Reporting from Washington — Laying the groundwork for a likely presidential campaign, Tim Pawlenty used his forthcoming autobiography to lay out his vision for the nation's future and give potential voters more insight into his personal story.
The former Minnesota governor also praised a potential rival, describing former Alaska Gov. Sarah Palin as someone with "a lot more capacity than people fully recognize."
Pawlenty is following a well-worn course of national candidates. He was on the shortest of short lists to be John McCain's running mate in 2008, and after the defeat of the GOP ticket, Pawlenty started testing the waters for his own run. Few candidates, for instance, have visited the key early nominating state of New Hampshire as often as he has.
He spent much of 2010 traveling the country to support Republican candidates in the midterm campaign. With the end of his two terms as governor Monday, he's planning a national promotional tour beginning next week after the Tuesday release of his book, entitled "Courage to Stand."
"Today, like it did three decades ago, the country needs a strong, hopeful, optimistic leader who will honestly and credibly tell the American people, 'We can put this back together,' " Pawlenty writes near the end of the book, a copy of which was obtained by the Tribune Washington Bureau.
The previous 300 pages detail his up-from-the-bootstraps story, growing up in the "gritty streets" of South St. Paul to become the state's governor. As Pawlenty describes his political career, a common theme is how he prevailed upon a heavily Democratic state -- "the land of Hubert Humphrey, Walter Mondale, and Al Franken" -- to adopt common-sense conservative solutions.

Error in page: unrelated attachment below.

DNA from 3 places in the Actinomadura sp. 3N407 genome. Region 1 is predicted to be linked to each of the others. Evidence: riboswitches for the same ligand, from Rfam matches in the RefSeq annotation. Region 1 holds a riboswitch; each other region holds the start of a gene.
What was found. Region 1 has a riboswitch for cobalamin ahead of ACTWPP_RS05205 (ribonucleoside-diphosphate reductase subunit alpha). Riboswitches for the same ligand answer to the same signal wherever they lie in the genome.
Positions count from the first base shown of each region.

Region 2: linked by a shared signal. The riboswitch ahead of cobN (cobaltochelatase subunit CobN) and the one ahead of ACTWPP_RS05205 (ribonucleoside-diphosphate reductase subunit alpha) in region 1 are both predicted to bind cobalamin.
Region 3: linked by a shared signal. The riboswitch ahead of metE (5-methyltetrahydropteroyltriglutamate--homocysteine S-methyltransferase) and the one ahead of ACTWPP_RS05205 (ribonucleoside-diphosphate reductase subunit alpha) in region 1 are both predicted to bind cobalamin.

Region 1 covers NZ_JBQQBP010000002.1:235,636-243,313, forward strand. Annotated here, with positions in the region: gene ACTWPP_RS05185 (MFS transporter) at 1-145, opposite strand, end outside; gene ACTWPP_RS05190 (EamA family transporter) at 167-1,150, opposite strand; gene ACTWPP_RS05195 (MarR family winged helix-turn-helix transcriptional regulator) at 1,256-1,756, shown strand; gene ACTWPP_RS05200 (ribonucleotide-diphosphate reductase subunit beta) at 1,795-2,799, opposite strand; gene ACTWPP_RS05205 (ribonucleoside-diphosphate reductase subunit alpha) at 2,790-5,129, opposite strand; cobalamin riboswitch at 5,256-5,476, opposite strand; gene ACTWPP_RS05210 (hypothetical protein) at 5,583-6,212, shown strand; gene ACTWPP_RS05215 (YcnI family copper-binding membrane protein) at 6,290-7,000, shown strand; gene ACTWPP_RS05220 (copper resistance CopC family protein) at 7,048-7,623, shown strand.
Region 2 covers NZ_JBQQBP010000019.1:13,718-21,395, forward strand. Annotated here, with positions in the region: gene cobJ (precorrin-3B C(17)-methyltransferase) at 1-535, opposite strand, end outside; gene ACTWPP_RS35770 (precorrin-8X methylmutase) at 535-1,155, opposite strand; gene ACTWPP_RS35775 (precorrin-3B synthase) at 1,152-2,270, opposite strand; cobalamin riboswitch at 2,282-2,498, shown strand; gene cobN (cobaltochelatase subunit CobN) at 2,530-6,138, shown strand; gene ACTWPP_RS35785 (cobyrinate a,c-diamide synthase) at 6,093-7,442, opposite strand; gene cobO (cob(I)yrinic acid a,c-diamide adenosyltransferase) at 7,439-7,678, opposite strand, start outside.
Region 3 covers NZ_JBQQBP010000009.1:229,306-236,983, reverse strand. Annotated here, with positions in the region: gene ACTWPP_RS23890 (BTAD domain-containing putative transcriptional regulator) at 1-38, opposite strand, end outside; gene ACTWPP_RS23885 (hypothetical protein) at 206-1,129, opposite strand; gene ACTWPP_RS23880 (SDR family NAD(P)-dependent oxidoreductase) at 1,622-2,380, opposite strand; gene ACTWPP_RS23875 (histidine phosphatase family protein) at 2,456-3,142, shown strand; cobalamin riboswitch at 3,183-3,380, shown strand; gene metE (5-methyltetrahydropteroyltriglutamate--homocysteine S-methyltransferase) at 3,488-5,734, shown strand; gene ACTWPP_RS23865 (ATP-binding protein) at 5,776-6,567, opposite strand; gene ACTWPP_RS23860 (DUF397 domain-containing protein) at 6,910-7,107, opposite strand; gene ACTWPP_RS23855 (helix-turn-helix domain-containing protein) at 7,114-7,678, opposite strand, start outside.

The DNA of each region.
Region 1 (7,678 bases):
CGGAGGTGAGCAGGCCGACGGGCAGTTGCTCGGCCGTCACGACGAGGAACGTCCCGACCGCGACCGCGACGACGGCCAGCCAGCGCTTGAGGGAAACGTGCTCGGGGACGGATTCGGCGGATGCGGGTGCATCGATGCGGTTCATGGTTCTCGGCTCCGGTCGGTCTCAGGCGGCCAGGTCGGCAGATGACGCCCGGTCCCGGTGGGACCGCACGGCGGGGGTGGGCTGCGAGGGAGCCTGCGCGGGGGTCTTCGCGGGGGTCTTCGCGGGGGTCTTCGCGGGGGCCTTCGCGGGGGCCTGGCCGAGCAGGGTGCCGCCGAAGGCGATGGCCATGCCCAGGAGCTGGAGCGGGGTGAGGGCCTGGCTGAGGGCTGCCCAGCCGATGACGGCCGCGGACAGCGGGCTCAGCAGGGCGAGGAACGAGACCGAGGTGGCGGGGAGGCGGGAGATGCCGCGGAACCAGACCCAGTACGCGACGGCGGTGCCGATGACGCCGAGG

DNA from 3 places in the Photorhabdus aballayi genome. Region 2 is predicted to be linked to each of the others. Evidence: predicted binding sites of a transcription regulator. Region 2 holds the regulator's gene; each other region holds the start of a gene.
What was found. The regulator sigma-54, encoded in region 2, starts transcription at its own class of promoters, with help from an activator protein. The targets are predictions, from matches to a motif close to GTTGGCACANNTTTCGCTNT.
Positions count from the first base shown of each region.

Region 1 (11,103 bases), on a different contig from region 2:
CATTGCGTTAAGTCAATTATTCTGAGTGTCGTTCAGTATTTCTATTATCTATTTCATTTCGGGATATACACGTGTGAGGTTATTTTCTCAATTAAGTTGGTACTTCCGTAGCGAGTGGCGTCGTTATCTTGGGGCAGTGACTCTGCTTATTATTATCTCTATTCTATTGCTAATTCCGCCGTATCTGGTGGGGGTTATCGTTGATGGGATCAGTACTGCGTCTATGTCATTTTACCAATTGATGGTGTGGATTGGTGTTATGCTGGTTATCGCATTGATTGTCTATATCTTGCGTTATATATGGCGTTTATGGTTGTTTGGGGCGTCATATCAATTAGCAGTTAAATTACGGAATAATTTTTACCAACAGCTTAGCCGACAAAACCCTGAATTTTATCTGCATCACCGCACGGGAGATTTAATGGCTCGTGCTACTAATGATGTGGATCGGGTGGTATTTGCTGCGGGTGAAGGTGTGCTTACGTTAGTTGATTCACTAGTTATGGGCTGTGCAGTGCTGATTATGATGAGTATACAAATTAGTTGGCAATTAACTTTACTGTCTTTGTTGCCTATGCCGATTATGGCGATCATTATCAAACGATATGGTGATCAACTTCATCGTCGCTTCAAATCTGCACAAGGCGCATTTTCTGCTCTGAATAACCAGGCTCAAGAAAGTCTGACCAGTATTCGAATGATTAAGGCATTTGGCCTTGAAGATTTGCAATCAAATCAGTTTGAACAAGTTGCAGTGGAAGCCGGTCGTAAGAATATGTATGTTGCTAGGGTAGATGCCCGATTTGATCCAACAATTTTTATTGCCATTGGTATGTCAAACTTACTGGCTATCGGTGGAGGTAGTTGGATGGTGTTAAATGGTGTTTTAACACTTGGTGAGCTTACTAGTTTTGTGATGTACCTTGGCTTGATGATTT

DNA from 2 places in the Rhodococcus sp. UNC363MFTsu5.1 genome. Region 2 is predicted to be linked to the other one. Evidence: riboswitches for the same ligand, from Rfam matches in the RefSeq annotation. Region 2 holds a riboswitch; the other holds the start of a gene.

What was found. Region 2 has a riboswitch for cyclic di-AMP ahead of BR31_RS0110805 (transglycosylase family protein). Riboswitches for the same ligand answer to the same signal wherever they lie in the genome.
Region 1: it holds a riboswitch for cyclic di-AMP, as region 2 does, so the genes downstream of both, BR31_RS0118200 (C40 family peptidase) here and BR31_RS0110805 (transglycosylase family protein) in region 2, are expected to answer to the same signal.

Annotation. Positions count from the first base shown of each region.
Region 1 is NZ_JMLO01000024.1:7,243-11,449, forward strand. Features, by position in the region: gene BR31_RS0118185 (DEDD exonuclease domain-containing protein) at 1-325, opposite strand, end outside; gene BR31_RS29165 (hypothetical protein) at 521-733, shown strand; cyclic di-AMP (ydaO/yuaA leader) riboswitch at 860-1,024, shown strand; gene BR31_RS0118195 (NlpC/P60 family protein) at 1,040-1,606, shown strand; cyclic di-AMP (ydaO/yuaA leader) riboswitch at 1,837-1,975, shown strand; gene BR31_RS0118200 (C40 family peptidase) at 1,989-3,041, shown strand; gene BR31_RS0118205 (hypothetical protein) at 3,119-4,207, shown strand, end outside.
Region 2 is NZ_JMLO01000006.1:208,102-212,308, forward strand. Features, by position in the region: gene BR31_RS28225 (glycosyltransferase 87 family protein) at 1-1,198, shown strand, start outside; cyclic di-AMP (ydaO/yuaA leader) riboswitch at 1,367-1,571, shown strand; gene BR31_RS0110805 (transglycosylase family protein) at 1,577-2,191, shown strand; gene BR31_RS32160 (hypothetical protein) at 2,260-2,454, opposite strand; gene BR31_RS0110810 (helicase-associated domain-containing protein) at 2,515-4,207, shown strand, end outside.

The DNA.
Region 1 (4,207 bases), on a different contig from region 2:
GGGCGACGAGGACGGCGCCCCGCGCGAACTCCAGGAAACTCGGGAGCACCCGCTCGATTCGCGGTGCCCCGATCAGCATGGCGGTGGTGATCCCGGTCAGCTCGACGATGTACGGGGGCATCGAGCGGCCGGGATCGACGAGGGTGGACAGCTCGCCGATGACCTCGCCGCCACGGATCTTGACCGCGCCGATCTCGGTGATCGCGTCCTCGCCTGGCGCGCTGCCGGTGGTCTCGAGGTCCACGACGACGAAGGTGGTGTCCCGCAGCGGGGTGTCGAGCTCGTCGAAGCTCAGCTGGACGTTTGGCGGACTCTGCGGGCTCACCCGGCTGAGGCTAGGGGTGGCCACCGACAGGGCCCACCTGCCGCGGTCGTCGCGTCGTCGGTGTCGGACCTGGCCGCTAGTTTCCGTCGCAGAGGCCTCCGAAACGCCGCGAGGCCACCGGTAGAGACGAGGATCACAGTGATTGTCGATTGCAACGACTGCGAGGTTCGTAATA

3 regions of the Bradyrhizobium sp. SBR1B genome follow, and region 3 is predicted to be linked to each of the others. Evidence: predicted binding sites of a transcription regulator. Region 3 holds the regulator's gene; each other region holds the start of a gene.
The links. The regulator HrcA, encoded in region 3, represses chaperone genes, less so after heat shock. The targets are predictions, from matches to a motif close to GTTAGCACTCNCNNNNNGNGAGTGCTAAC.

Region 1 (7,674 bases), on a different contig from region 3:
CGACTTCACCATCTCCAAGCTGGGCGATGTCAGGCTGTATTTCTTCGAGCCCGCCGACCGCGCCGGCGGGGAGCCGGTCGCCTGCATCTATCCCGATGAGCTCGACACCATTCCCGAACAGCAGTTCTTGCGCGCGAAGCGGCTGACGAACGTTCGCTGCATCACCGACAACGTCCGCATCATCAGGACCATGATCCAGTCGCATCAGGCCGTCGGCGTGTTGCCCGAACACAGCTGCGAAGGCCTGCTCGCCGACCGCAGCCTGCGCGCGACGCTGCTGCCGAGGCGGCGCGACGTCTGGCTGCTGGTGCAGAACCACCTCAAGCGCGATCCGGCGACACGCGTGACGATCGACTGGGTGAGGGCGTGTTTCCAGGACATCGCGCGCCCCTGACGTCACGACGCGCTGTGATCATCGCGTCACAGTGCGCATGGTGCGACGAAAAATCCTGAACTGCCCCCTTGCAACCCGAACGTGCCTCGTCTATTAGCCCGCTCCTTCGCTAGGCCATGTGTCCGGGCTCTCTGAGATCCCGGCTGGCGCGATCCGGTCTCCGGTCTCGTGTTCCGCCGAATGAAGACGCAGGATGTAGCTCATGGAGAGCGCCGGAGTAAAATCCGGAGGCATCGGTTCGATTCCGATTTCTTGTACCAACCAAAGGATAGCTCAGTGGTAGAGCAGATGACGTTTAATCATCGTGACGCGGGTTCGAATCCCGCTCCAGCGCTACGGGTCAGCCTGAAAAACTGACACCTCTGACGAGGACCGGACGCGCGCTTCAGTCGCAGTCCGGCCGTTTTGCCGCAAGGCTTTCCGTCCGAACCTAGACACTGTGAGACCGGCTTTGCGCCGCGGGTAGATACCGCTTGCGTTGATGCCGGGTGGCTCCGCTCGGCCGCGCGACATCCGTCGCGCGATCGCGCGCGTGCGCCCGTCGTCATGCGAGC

"I used my veto pen 123 times to cut spending and limit government growth and waste," he writes. "In reality, my administration just did what any family would do. We determined what we could not cut, then cut just about everything else."
His accomplishments as governor, and his longstanding friendship with Sen. McCain, made him a likely candidate for vice president in 2008. The Republican convention was held in his home state, and Pawlenty described the process of being vetted for months before the choice was made, though he and McCain never discussed it personally.
Ultimately, the nod went to then-Alaska Gov. Palin. Pawlenty said he learned after turning his television on to Fox News. Eventually, McCain called to explain that he wanted to "try something different." "I told him it was a gutsy pick. A good pick," Pawlenty writes.
Though the two may very well be rivals in the presidential campaign, Pawlenty offers only praise for Palin, and the role she played in 2008 -- "McCain could have picked Superman or Wonder Woman and he still wasn't going to win" -- and since.
"Sarah Palin has become a force of nature in the Republican Party," he writes. "She inspires people in the conservative cause. She exudes enthusiasm, and that energy is the fuel of grassroots politics. We need that kind of energy and fuel from people all over this country if we want a shot at setting America back on course."
The implications for 2012 are never specifically discussed.
"Mary and I need to determine what's next for us," he said.
But the suggestion of a candidacy is nonetheless strongly hinted at. As he outlined his accomplishments as governor, he concludes: "Washington must do the same."
Pawlenty criticizes President Obama for pursuing a tired liberal course doomed to fail.
"Rather than govern from the center, he proved to be a partisan liberal," he writes. "To correct a recession caused in part by government meddling in the economy, the President called for unprecedented levels of … government meddling in the economy!"
As part of his promotional tour, Pawlenty is slated to speak in Washington next week, before heading on an 11-stop, five-state tour that includes New Hampshire and Iowa.
The book is published by the Chicago-based Tyandale House.